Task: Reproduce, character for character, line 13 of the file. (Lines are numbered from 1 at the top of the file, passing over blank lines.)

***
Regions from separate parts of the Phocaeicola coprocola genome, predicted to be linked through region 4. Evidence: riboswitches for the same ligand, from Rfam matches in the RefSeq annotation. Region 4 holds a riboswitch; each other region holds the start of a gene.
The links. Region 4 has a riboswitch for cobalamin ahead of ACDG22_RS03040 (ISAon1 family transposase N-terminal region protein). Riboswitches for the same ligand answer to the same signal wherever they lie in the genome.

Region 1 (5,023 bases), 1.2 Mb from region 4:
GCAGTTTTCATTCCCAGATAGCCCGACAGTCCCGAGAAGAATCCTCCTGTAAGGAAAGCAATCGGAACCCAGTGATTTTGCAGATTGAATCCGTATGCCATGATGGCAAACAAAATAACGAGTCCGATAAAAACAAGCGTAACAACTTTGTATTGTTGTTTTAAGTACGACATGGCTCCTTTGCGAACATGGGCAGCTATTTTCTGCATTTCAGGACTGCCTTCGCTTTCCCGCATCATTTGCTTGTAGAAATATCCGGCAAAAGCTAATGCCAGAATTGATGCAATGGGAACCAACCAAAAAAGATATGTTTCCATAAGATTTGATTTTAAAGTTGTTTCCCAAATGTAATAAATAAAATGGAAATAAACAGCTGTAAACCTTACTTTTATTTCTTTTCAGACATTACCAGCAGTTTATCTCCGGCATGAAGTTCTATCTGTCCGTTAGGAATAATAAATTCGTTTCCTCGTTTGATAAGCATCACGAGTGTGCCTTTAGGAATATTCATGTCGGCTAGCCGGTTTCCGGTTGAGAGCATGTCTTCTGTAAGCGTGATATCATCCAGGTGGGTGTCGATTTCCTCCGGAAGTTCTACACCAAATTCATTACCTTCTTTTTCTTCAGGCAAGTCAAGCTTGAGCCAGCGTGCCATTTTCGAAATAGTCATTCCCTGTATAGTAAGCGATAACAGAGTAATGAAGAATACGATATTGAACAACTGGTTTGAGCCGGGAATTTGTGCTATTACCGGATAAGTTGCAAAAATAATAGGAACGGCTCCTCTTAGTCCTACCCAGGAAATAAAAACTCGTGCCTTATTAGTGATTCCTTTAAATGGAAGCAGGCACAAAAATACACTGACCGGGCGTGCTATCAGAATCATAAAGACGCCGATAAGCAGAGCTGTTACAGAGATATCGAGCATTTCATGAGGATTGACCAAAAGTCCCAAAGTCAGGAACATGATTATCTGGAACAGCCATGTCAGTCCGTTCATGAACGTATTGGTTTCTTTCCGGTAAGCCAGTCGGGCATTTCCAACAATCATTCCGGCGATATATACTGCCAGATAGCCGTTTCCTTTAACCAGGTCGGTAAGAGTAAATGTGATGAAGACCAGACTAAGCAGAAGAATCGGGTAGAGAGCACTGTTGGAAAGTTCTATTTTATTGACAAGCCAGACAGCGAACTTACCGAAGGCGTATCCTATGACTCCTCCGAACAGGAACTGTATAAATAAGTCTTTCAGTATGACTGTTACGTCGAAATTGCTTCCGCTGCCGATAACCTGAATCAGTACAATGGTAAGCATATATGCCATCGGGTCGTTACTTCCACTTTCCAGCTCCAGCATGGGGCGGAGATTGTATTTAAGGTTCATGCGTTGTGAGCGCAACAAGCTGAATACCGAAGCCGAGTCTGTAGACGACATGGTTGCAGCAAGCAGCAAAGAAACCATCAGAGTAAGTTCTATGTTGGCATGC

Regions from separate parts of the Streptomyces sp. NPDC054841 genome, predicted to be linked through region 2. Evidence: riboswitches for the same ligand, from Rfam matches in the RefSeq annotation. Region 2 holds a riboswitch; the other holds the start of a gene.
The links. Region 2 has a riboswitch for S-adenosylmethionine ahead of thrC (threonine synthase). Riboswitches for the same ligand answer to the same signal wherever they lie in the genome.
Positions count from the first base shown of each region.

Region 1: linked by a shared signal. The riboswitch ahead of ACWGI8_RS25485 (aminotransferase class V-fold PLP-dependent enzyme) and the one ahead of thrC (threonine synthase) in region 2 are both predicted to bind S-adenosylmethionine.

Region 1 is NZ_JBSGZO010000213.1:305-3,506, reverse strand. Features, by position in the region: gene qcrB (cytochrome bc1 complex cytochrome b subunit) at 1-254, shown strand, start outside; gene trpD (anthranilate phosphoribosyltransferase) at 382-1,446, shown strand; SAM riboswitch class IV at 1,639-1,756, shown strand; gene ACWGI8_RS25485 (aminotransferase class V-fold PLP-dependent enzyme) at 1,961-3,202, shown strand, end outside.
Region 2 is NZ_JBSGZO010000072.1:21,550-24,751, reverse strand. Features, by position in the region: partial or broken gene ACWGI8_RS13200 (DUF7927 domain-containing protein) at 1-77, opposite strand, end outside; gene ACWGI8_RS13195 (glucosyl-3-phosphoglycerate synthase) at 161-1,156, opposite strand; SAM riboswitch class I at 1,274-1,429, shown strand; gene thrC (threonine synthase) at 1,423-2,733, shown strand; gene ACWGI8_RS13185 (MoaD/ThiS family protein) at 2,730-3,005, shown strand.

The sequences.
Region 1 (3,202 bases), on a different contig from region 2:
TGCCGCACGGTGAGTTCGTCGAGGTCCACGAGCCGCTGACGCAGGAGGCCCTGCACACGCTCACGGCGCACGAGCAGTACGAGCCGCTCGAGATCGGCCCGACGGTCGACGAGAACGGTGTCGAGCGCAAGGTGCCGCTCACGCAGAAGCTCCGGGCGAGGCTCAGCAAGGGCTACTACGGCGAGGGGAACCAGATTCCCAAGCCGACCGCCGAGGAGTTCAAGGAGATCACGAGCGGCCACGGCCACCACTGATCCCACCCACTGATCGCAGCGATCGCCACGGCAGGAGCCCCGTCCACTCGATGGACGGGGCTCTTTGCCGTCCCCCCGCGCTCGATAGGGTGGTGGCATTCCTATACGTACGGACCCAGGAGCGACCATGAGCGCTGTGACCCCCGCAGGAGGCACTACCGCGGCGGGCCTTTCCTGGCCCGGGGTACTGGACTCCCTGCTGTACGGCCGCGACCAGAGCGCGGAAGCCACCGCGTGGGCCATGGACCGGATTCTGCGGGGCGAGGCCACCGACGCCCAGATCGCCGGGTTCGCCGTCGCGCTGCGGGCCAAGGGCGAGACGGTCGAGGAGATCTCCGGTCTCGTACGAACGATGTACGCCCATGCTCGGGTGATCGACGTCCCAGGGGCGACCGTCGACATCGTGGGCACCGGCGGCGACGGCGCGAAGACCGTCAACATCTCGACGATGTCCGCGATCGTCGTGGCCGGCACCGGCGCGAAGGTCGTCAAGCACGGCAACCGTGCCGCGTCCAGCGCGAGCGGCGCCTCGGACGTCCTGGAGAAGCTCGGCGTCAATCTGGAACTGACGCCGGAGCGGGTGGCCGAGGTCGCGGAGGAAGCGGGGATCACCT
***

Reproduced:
TGCCGCACGGTGAGTTCGTCGAGGTCCACGAGCCGCTGACGCAGGAGGCCCTGCACACGCTCACGGCGCACGAGCAGTACGAGCCGCTCGAGATCGGCCCGACGGTCGACGAGAACGGTGTCGAGCGCAAGGTGCCGCTCACGCAGAAGCTCCGGGCGAGGCTCAGCAAGGGCTACTACGGCGAGGGGAACCAGATTCCCAAGCCGACCGCCGAGGAGTTCAAGGAGATCACGAGCGGCCACGGCCACCACTGATCCCACCCACTGATCGCAGCGATCGCCACGGCAGGAGCCCCGTCCACTCGATGGACGGGGCTCTTTGCCGTCCCCCCGCGCTCGATAGGGTGGTGGCATTCCTATACGTACGGACCCAGGAGCGACCATGAGCGCTGTGACCCCCGCAGGAGGCACTACCGCGGCGGGCCTTTCCTGGCCCGGGGTACTGGACTCCCTGCTGTACGGCCGCGACCAGAGCGCGGAAGCCACCGCGTGGGCCATGGACCGGATTCTGCGGGGCGAGGCCACCGACGCCCAGATCGCCGGGTTCGCCGTCGCGCTGCGGGCCAAGGGCGAGACGGTCGAGGAGATCTCCGGTCTCGTACGAACGATGTACGCCCATGCTCGGGTGATCGACGTCCCAGGGGCGACCGTCGACATCGTGGGCACCGGCGGCGACGGCGCGAAGACCGTCAACATCTCGACGATGTCCGCGATCGTCGTGGCCGGCACCGGCGCGAAGGTCGTCAAGCACGGCAACCGTGCCGCGTCCAGCGCGAGCGGCGCCTCGGACGTCCTGGAGAAGCTCGGCGTCAATCTGGAACTGACGCCGGAGCGGGTGGCCGAGGTCGCGGAGGAAGCGGGGATCACCT